- User safety, facilities and local plans to maintain intrinsic values.
- Accommodate two-wheel-drive automobiles with standard clearances.
- Accommodate bicycle and pedestrian travel where feasible.
- Continuity; few gaps and continuous enough to enhance visitor experiences.
- Corridor management plans developed with public involvement.
- Plan for the byway operation, maintenance, how preservation and enhancement will be done.
- A map and inventory of existing/planned development.
- Plan a practical(?) balance between private property rights and public interest USING SUCH TRADITIONAL TOOLS AS LAND-USE ZONING, CONVEYANCE OF EASEMENTS AND ECONOMIC INCENTIVES.
- Plan for intrinsic value variance to protect sections with greatest intrinsic value.
- Evidence of local support, advocacy and commitment to the designation.
- Plan to support increased traffic.
- Local investment in roadway, lodging, dining, rest areas and other tourist necessities.
- Plan for multi-lingual highway directional signing and interpretive facilities.
Here’s How They Plan To Pay: The plan recommends using federal funds such as:
- Scenic byways grant funds.
- STATES MAY USE ISTEA SURFACE TRANSPORTATION PROGRAM (STP) FUNDS TO SUPPORT NATIONAL SCENIC BYWAYS PROGRAM OBJECTIVES.
- States use other ISTEA and other Federal funds.
- The Committee recommends that the FHWA encourage States to use normally apportioned Federal-aid highway funds for scenic byways program.
- AIM FEDERAL FUNDING AT ACQUIRING DESIGNATION AS A NATIONAL SCENIC BYWAY OR ALL-AMERICAN ROAD.
- Other Federal land management agencies may use FHWA Scenic Byways program grant funds as used by States with State agreements and as sole recipients of such funds.
- Funds for developing byways that are not State highways that are located on federally managed lands come entirely from Federal sources.
- A change in Federal legislation is needed to make this possible.
Here’s where the Feds get in in a big way…
Scenic Byways – Part 2
THE FEDERAL NEXUS. The National Scenic Byways Program is voluntary, but the Feds designate a road corridor under the National Natural Landmarks Program.
Now you have two types of federal authority:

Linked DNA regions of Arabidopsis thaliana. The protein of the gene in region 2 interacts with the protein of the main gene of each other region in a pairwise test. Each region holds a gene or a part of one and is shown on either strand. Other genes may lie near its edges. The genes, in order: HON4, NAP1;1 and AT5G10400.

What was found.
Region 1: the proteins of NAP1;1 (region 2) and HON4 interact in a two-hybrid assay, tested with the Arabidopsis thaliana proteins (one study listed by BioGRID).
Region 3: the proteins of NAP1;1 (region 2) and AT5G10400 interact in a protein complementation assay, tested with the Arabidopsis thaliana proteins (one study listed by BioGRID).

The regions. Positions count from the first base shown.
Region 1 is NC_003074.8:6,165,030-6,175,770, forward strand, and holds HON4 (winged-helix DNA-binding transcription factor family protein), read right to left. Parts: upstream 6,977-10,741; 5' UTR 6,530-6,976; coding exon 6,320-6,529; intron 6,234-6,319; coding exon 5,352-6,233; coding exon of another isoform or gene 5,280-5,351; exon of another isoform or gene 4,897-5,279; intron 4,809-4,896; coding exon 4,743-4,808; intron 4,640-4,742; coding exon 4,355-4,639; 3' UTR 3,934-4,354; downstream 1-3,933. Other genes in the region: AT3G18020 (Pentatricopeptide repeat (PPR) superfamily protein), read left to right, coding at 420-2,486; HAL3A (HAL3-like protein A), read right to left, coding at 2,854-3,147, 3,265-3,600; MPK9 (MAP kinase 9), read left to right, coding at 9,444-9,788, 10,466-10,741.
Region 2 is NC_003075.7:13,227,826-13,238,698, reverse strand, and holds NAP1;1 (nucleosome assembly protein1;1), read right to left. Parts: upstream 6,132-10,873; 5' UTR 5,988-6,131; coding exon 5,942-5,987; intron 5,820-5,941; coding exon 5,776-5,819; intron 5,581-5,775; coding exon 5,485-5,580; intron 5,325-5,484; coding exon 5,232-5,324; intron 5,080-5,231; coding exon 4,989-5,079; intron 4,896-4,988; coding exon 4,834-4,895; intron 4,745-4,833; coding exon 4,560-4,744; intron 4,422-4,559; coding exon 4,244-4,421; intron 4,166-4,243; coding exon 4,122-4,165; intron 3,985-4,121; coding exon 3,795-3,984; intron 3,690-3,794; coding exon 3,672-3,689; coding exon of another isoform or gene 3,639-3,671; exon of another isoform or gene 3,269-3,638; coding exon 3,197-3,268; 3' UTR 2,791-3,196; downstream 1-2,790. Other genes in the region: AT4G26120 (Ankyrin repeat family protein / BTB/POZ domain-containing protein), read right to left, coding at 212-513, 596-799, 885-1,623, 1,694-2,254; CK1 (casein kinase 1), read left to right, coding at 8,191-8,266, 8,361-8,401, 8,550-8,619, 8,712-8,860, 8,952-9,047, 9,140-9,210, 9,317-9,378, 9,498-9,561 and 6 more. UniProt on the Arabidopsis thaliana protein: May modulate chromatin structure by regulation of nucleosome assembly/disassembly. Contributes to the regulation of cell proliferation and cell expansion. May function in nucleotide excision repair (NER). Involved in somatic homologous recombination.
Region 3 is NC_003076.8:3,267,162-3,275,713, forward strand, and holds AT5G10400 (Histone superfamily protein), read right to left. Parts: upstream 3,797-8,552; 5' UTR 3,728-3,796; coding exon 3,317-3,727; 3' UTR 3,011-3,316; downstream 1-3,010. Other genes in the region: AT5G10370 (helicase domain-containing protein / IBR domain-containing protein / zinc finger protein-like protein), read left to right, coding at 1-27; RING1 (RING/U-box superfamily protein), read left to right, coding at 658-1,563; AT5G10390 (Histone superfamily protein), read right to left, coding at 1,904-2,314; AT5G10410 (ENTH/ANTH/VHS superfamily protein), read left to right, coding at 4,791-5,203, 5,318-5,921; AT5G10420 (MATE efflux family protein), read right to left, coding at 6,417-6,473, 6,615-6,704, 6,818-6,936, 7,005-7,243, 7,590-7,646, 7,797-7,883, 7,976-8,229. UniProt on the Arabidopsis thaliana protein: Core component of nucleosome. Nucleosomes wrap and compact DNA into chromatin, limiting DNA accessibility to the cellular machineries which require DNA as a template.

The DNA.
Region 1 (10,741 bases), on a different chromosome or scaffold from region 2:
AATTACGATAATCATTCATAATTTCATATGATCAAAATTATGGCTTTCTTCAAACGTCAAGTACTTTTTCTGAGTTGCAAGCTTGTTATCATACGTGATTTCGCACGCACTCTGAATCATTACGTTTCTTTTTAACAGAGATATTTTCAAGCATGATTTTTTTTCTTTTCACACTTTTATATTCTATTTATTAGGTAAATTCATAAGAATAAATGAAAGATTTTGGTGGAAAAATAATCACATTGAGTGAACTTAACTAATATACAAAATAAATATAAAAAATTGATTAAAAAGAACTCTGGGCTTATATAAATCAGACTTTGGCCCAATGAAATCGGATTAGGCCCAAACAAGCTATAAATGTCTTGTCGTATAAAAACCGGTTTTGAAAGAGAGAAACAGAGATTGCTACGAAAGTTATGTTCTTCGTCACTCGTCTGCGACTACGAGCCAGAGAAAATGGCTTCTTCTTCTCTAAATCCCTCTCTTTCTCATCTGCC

FIRST THE RIGHT/RESPONSIBILITY of a lead agency is to oppose developments that adversely affect a federally designated byway.
Example: The National Park Service fought a Texas water development (Patuxy reservoir) upstream of a federally designated National Natural Landmark.
So the FHWA may oppose any development in designated byway corridors where federal financial or permits are involved.
Second: An array of federal laws, REGULATIONS AND POLICIES MAY LIMIT THE USE OF PRIVATE PROPERTY in scenic byway corridors. Such as;
- Clean Water Act (wetlands),
- Endangered Species Act,
- National Historic Preservation Act,
- Transportation Act,
- National Environmental Policy Act,
- Coastal Zone Management Act,
- And various state and local equivalents
There are many cases involving a myriad agencies whose scenic byway designation has triggered federal involvement.
Following are two tables that define targets and tactics used:
TABLE 1 – LAND USE AND PROPERTY APPEARANCE TARGETS:
- Oil and gas facilities
- Gravel pits
- Mines/mining operations
- Aggregate extraction operations
- Borrow pits
- Spoil areas
- Strip development
- Facilities and services associated with the automobile
- Auto sales lots
- Gas stations
- Auto repair facilities
- Salvage yards
- Mobile home sales lots
- Logging/Timbering operations
- Development patterns and appearance
- Unsightly developments which mar or detract from the natural beauty
- Anything posing undue harshness to the eye and general chaos
- Any activity not visually attractive
- Farms operated for the disposal of garbage
- NEW RESIDENTIAL, COMMERCIAL AND INDUSTRIAL USES
VEGETATION AND LANDSCAPE TARGETS
- Clear cutting of trees
- Raw, degraded landscapes
- Un-landscaped, eroding construction scars
- Dilapidated buildings
- Inappropriate buildings
- Trashed properties
- Buildings painted with outrageous or inharmonious colors
- Building layout and visual design
- Site design
- Cluttered yards
- Disorderly storage facilities
- Parking lots
- Loading areas
- Storage areas
- Transmission lines
- Telephone lines
- Cleared corridors
- Roadside grading and clearing
- Communications facilities
- Advertising structures
- Inharmonious signs
- Oversized signs
- Off-premise outdoor advertising
- Signs not controlled by type, height, siting, setback, material, color lighting and landscaping
TABLE 2 – COERCIVE LAND USE CONTROL MECHANISMS
CONTROL OF SCENIC QUALITIES
- Banning of new billboards
- Removal of existing billboards